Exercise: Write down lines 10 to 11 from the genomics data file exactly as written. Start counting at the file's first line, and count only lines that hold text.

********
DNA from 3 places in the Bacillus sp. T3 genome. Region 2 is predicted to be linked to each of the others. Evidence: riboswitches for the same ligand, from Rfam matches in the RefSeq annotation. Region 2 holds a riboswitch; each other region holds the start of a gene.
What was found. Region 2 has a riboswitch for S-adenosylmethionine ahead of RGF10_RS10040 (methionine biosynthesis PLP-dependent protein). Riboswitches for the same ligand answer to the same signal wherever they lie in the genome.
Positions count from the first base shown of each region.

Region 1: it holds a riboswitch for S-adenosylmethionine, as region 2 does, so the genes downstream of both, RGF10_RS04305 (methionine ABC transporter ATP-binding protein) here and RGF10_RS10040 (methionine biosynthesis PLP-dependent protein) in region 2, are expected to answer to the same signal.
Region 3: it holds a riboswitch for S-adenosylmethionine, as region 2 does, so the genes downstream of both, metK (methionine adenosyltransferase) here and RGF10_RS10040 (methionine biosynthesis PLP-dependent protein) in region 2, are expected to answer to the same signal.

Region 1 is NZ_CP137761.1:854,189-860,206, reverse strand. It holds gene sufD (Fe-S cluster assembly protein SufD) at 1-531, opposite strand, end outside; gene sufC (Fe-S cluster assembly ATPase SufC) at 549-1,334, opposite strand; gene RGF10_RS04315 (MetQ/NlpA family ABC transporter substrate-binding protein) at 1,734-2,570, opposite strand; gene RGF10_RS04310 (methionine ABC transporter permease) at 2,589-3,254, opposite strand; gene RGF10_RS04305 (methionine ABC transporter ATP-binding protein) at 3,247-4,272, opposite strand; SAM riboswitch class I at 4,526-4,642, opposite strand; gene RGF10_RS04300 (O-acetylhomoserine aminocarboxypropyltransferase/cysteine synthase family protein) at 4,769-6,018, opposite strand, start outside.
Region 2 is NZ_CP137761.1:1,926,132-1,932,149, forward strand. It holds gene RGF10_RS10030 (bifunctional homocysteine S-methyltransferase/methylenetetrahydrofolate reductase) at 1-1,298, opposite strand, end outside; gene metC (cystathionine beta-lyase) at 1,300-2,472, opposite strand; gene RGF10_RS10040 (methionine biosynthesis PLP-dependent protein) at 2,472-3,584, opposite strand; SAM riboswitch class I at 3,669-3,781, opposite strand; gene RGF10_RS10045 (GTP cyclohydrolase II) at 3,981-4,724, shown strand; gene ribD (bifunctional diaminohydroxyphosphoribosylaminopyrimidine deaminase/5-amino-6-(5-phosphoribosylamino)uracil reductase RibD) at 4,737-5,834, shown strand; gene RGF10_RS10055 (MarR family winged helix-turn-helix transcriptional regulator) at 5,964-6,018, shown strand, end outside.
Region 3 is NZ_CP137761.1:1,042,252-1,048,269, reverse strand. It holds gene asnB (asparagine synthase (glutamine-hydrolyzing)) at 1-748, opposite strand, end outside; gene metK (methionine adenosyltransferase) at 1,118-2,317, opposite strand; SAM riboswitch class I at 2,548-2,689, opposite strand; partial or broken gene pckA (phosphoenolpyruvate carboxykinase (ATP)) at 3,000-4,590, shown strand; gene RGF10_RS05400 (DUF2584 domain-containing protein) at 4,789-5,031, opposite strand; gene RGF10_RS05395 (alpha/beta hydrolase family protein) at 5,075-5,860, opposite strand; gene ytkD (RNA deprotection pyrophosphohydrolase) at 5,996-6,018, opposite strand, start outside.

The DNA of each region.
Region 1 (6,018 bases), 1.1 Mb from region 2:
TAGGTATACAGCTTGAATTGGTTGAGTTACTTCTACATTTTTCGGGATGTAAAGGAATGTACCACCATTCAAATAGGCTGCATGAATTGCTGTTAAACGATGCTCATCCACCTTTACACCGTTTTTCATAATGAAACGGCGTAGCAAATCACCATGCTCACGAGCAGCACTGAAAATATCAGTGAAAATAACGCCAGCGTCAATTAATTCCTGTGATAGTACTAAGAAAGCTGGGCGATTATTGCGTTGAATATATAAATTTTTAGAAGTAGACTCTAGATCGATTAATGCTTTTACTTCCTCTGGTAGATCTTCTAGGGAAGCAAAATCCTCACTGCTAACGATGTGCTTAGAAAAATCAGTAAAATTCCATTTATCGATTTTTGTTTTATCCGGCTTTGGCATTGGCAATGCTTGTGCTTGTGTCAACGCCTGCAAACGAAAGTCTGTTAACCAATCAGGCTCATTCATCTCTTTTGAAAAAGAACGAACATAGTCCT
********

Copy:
Region 1 (6,018 bases), 1.1 Mb from region 2:
TAGGTATACAGCTTGAATTGGTTGAGTTACTTCTACATTTTTCGGGATGTAAAGGAATGTACCACCATTCAAATAGGCTGCATGAATTGCTGTTAAACGATGCTCATCCACCTTTACACCGTTTTTCATAATGAAACGGCGTAGCAAATCACCATGCTCACGAGCAGCACTGAAAATATCAGTGAAAATAACGCCAGCGTCAATTAATTCCTGTGATAGTACTAAGAAAGCTGGGCGATTATTGCGTTGAATATATAAATTTTTAGAAGTAGACTCTAGATCGATTAATGCTTTTACTTCCTCTGGTAGATCTTCTAGGGAAGCAAAATCCTCACTGCTAACGATGTGCTTAGAAAAATCAGTAAAATTCCATTTATCGATTTTTGTTTTATCCGGCTTTGGCATTGGCAATGCTTGTGCTTGTGTCAACGCCTGCAAACGAAAGTCTGTTAACCAATCAGGCTCATTCATCTCTTTTGAAAAAGAACGAACATAGTCCT